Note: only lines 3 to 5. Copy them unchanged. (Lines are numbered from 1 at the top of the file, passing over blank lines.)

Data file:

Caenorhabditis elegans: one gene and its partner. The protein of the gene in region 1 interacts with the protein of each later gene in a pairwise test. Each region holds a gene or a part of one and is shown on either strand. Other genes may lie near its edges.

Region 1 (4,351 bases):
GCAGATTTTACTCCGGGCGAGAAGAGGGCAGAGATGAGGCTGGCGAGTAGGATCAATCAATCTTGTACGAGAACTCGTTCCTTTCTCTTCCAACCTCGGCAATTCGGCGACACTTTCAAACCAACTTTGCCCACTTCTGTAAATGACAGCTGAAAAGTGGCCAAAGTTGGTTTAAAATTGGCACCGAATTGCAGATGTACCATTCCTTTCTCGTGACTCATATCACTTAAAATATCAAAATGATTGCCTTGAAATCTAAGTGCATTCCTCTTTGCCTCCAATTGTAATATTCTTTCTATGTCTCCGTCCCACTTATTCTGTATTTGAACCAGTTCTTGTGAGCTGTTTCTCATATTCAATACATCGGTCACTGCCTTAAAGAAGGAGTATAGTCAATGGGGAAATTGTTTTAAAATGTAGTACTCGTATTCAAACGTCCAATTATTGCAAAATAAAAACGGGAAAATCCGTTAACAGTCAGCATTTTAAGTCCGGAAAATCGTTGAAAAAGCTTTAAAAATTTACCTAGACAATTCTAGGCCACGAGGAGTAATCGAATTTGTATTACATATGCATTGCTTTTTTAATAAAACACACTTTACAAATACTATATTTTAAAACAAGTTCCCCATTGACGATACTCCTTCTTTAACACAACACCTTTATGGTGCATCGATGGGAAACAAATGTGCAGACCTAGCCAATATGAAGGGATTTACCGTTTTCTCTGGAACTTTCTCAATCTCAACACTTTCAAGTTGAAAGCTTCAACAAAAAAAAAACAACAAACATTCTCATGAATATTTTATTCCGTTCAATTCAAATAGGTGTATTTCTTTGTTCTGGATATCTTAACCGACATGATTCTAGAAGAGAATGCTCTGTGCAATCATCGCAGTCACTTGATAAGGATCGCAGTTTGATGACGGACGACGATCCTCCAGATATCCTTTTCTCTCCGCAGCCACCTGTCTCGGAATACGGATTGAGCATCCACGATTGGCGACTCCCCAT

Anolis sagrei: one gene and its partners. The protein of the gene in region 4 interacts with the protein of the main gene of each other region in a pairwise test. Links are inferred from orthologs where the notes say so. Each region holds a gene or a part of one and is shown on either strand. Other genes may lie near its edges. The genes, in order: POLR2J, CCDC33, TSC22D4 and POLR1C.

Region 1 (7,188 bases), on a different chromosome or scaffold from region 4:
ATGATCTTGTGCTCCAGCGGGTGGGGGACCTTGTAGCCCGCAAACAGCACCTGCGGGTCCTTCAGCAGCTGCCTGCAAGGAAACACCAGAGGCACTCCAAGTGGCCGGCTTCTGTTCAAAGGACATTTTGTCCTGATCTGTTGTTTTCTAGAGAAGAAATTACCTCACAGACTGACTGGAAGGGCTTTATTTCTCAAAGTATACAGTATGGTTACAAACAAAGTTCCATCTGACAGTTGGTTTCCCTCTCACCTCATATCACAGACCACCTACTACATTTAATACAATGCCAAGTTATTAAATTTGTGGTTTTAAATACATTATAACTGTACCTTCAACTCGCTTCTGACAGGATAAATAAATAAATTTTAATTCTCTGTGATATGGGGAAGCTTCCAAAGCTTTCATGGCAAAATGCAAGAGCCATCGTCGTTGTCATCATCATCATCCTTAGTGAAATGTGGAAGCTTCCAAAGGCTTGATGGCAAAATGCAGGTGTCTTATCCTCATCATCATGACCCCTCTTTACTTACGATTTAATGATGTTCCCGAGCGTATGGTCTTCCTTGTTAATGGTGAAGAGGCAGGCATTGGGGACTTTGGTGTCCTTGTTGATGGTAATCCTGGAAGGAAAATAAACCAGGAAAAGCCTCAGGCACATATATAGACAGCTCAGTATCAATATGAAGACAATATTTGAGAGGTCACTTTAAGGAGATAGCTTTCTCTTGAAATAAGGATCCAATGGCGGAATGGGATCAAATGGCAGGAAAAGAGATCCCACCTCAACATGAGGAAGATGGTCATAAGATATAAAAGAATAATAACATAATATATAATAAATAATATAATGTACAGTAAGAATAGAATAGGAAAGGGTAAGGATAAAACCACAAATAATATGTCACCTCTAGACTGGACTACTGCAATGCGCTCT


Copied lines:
GCAGATTTTACTCCGGGCGAGAAGAGGGCAGAGATGAGGCTGGCGAGTAGGATCAATCAATCTTGTACGAGAACTCGTTCCTTTCTCTTCCAACCTCGGCAATTCGGCGACACTTTCAAACCAACTTTGCCCACTTCTGTAAATGACAGCTGAAAAGTGGCCAAAGTTGGTTTAAAATTGGCACCGAATTGCAGATGTACCATTCCTTTCTCGTGACTCATATCACTTAAAATATCAAAATGATTGCCTTGAAATCTAAGTGCATTCCTCTTTGCCTCCAATTGTAATATTCTTTCTATGTCTCCGTCCCACTTATTCTGTATTTGAACCAGTTCTTGTGAGCTGTTTCTCATATTCAATACATCGGTCACTGCCTTAAAGAAGGAGTATAGTCAATGGGGAAATTGTTTTAAAATGTAGTACTCGTATTCAAACGTCCAATTATTGCAAAATAAAAACGGGAAAATCCGTTAACAGTCAGCATTTTAAGTCCGGAAAATCGTTGAAAAAGCTTTAAAAATTTACCTAGACAATTCTAGGCCACGAGGAGTAATCGAATTTGTATTACATATGCATTGCTTTTTTAATAAAACACACTTTACAAATACTATATTTTAAAACAAGTTCCCCATTGACGATACTCCTTCTTTAACACAACACCTTTATGGTGCATCGATGGGAAACAAATGTGCAGACCTAGCCAATATGAAGGGATTTACCGTTTTCTCTGGAACTTTCTCAATCTCAACACTTTCAAGTTGAAAGCTTCAACAAAAAAAAAACAACAAACATTCTCATGAATATTTTATTCCGTTCAATTCAAATAGGTGTATTTCTTTGTTCTGGATATCTTAACCGACATGATTCTAGAAGAGAATGCTCTGTGCAATCATCGCAGTCACTTGATAAGGATCGCAGTTTGATGACGGACGACGATCCTCCAGATATCCTTTTCTCTCCGCAGCCACCTGTCTCGGAATACGGATTGAGCATCCACGATTGGCGACTCCCCAT

Anolis sagrei: one gene and its partners. The protein of the gene in region 4 interacts with the protein of the main gene of each other region in a pairwise test. Links are inferred from orthologs where the notes say so. Each region holds a gene or a part of one and is shown on either strand. Other genes may lie near its edges. The genes, in order: POLR2J, CCDC33, TSC22D4 and POLR1C.

Region 1 (7,188 bases), on a different chromosome or scaffold from region 4: